and language technologies. This will
help pool low resources across various
languages to build robust ASR systems
for Indian languages.
˲ In the context of TTS, the major
issue to be addressed is the input
method. Text is available in multiple
Indian scripts, but digital resources in
terms of high-quality parallel corpora
are few and far between. In the context
of both ASR and TTS, generic acoustic
models across various languages, generic language models in the former, and a
generic Indic voice in the latter need to
be designed. This will also address the
issue of code switching.
˲ In T TS, code mixing must find ways
to preserve the speaker’s voice across
languages. Further, the influence of the
native tongue on a non-native tongue
must be preserved. For instance, there
are as many varieties of English as there
are native tongues. Replacing non-native English (which is syllable-timed)
with stress-timed English can make it
difficult for the listener to understand.
˲ Text in social media generally
includes code switching/mixing. Further, there are many words that have
a local cultural connotation. Building
language resources to address these requires the expertise of linguists, speech
scientists, natural language processing
engineers, and ethnographers.
˲ Data is the new oil, and NLP and
ILT is no exception. There is no doubt
that resources with quality and coverage need to be created, and created fast.
Thinking creatively on how to engage
even a small portion of 1 billion hands
for resource creation is a must. Crowdsourcing, in spite of its criticism with
respect to quality, seems to be the way
forward. Providing attractive, helpful
interfaces and remuneration can go a
long way toward resource creation. In
this context, the Language Data Consortium for Indian Languages (LDC-IL)p
initiative of Central Institute of Indian
Languages (CIIL) is noteworthy.
˲ Evaluation is the key to actual use of
language resources and should be taken
very seriously. Like TRECq (USA), CLEFr
(Europe), and NTCIRs (CJK countries),
India’s Forum for Information Retrieval
Evaluation (FIRE) initiativet has taken up
the cause of evaluation in information
retrieval and allied tasks. A FIRE-like
initiative is needed for all areas of ILT.
Indic Language Computing (ILC) is
too important a problem to be lying in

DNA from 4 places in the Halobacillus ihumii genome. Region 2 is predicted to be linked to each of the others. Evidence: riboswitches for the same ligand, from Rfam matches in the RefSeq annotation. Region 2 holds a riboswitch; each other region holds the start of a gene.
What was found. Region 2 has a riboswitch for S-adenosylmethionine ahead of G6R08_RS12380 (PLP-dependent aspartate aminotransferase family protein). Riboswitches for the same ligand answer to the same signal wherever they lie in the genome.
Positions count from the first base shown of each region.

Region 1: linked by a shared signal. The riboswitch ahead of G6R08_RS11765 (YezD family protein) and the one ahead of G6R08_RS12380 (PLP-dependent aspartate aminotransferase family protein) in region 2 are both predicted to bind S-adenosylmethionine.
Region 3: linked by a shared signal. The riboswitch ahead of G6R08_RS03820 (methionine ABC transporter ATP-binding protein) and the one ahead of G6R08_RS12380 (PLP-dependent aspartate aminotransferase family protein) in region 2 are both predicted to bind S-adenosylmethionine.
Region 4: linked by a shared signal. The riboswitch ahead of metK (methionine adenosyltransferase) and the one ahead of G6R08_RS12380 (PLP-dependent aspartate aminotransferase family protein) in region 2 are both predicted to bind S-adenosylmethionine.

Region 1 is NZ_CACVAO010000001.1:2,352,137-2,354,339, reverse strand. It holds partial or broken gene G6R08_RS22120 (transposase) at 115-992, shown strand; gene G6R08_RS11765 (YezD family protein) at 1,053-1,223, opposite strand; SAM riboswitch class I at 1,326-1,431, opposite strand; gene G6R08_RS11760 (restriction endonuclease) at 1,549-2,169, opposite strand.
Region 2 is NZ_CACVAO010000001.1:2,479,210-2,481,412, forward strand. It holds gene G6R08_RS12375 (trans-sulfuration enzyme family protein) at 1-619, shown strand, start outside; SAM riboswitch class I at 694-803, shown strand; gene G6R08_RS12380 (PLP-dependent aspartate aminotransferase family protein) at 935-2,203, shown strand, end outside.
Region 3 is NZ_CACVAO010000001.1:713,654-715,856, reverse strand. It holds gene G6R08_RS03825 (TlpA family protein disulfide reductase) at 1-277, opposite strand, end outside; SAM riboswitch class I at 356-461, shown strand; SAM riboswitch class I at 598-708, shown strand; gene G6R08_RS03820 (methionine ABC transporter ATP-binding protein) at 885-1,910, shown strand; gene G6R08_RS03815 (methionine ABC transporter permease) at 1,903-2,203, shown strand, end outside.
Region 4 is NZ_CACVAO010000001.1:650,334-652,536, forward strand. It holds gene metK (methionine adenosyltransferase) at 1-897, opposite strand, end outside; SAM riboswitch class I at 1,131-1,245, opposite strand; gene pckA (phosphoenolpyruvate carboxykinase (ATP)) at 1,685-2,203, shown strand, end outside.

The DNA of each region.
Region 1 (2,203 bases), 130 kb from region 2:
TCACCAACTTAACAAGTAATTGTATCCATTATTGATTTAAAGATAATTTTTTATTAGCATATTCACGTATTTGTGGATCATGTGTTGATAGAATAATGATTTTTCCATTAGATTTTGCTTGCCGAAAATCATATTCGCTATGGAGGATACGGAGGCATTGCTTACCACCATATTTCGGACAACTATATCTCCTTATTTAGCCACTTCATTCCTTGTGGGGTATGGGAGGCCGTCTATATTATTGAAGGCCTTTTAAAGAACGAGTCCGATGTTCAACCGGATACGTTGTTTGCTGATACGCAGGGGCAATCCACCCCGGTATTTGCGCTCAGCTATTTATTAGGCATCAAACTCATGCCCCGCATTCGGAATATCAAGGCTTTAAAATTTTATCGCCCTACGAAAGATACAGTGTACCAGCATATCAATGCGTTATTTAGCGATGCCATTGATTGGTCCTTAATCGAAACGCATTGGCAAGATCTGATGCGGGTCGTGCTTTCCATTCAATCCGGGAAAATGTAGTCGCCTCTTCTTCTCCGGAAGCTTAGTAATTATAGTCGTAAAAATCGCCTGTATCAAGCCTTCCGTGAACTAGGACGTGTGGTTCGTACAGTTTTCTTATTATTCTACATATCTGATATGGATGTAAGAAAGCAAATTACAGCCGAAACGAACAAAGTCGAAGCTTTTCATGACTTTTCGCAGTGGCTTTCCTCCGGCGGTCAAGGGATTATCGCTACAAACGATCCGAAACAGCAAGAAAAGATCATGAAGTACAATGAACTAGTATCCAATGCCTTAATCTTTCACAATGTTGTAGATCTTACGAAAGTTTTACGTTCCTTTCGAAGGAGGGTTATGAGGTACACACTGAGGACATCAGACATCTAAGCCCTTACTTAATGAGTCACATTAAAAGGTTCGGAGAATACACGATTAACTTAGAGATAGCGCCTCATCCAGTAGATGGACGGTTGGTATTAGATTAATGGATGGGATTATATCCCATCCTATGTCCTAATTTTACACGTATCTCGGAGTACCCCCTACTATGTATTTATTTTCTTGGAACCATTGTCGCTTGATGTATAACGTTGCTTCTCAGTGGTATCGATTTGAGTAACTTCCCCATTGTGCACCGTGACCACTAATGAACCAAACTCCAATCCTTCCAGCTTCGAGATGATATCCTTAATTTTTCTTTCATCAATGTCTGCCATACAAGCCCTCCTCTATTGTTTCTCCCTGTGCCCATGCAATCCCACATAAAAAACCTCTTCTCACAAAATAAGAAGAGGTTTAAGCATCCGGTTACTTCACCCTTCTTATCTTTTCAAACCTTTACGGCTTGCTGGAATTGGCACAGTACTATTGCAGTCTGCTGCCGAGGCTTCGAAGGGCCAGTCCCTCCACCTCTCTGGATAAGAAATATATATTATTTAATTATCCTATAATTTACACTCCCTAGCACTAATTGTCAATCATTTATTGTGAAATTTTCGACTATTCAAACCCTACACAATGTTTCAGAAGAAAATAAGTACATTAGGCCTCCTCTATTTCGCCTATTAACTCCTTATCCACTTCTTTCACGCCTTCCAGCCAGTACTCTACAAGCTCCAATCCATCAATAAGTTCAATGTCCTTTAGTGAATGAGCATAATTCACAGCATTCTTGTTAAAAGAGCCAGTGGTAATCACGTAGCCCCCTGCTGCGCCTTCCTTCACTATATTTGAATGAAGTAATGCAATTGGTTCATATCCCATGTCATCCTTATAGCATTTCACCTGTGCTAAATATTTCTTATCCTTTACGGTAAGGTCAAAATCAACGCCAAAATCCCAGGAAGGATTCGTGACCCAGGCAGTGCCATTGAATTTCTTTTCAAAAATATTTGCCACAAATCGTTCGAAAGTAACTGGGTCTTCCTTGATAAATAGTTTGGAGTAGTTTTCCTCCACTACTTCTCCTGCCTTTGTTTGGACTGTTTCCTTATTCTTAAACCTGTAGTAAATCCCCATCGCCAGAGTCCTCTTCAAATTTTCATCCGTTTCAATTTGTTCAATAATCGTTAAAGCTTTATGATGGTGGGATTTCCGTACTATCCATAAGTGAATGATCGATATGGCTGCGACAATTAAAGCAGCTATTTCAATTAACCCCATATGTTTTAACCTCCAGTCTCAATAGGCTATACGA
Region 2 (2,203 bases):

oblivion. Given spectacular advancements to date in computing science
and technology, Internet, AI, machine
learning, and NLP, the time is ripe for
a concerted thrust for realization and
social penetration of ILC. The energy of
the start-up echo system has to be harnessed with government support, and
guidance from academia. Language resource creation is a precondition for ILC
revolution, and as in all cases of large
infrastructure building (roads, internet,
gas lines, waterways), government spon-sorship is needed for resource building.
1. Bahdanau, D., Cho, K. and Bengio, Y. Neural machine
translation by jointly learning to align and translate.
2. Bhattacharyya, P. Natural language processing:
A perspective from computation in presence of
ambiguity, resource constraint and multilinguality. CSI
J. Computer Science and Engineering 1, 2 (2012).
3. Chakrabarti, D., Mandalia, H., Priya, R., Sarma, V., and
Bhattacharyya, P. Hindi compound verbs and their
automatic extraction. In Proceedings of Computational
Linguistics, Manchester, U.K., Aug. 2008.
4. Jha, G. N. The TDIL program and the Indian language
corpora initiative. In Proceedings of LREC, 2010.
5. Koehn, P. Europarl: A parallel corpus for statistical
machine translation. In Proceedings of the Machine
Translation Summit, 2005.
6. Kunchukuttan, A., Mishra, A., Chatterjee, R., Shah, R. and
Bhattacharyya, P. Shata-Anuvadak: Tackling multiway
translation of Indian languages. In Proceedings of the
Language Resources Evaluation Conference, 2014.
7. Kunchukuttan, A., Mehta, P., and Bhattacharyya, P.
The IIT Bombay English-Hindi parallel corpus. In
Proceedings of LREC, (Miyazaki, Japan, May 7–12, 2018).
8. Liu. B. Sentiment Analysis and Opinion Mining. Morgan
and Claypool Publishers, 2012.
9. Murthy, R., Kunchukuttan, A., and Bhattacharyya, P.
Addressing word-order divergence in multilingual
neural machine translation for extremely low resource
languages. In Proceedings of LREC, 2019.
10. Ranathunga, S., Farhath, F., Thayasivam, U., Jayasena,
S., and Dias, G. Si-Ta: Machine translation of Sinhala
and Tamil official documents. In Proceedings of the
National Information Technology Conference, 2019.
11. Subbarao K. V. South Asian Languages—A Syntactic
Typology. Cambridge, 2012.
Pushpak Bhattacharyya ( firstname.lastname@example.org) is a professor
in the computer science and engineering department of IIT
Bombay, and director of IIT Patna.
Hema Murthy ( email@example.com) is a professor in
the computer science and engineering department of
Surangika Ranathunga ( firstname.lastname@example.org) is a
senior lecturer in the department of computer science and
engineering and a member of the faculty of engineering at
the University of Moratuwa.
Ranjiva Munasinghe ( email@example.com) is chief
executive officer of MIND Analytics and Management in
Colombo, Sri Lanka.
© 2019 ACM 0001-0782/19/11 $15.00
must find ways
the speaker’s voice
of the native tongue
on a non-native